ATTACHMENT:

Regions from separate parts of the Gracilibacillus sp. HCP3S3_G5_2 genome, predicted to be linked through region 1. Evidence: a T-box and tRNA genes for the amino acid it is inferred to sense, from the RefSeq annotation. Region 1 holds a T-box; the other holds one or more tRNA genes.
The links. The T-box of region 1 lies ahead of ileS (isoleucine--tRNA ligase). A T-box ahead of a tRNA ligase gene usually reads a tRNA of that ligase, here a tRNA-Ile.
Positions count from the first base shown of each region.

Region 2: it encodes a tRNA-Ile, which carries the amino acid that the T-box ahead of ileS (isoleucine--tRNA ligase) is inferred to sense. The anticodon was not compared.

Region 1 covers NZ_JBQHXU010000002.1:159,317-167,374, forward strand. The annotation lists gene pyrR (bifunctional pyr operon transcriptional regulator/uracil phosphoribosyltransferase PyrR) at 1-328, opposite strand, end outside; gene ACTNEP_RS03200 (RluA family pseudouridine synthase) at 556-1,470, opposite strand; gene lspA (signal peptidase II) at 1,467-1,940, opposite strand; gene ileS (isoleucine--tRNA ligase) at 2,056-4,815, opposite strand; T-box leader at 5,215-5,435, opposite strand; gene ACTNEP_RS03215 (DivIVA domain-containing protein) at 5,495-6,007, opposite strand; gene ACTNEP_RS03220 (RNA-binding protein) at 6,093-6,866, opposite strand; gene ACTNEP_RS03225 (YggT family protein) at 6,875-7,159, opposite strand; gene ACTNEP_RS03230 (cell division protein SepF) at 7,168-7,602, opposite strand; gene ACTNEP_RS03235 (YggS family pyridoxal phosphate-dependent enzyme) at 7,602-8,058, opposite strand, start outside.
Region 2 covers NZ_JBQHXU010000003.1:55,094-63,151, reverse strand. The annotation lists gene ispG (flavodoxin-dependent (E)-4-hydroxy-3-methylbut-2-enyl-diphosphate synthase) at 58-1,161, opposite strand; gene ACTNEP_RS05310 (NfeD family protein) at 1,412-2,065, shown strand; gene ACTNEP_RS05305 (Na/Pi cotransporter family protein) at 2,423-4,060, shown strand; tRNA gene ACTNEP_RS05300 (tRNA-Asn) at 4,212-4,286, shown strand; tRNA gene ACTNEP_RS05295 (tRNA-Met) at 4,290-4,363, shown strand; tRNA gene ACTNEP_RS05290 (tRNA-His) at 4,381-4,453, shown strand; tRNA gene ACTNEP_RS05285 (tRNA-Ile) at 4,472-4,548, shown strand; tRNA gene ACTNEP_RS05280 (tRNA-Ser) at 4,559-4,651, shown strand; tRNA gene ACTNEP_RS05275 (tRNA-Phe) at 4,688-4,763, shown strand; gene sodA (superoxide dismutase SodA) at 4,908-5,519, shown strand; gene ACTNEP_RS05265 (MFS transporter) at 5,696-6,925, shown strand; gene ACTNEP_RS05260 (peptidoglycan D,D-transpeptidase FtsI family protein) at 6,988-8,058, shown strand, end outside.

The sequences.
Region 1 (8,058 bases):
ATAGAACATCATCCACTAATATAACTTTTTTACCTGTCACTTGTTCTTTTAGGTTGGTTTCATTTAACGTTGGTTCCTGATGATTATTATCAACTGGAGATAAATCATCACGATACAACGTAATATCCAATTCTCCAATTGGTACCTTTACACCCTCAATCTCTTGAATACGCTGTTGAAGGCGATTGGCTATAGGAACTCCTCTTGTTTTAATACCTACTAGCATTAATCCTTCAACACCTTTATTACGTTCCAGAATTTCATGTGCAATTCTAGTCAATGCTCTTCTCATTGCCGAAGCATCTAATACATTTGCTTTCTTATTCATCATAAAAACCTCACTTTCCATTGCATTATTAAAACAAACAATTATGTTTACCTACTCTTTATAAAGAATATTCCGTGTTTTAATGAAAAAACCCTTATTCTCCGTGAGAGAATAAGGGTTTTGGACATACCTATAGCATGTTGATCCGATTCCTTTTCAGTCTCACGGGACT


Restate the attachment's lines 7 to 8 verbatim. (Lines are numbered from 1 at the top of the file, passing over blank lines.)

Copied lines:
The sequences.
Region 1 (8,058 bases):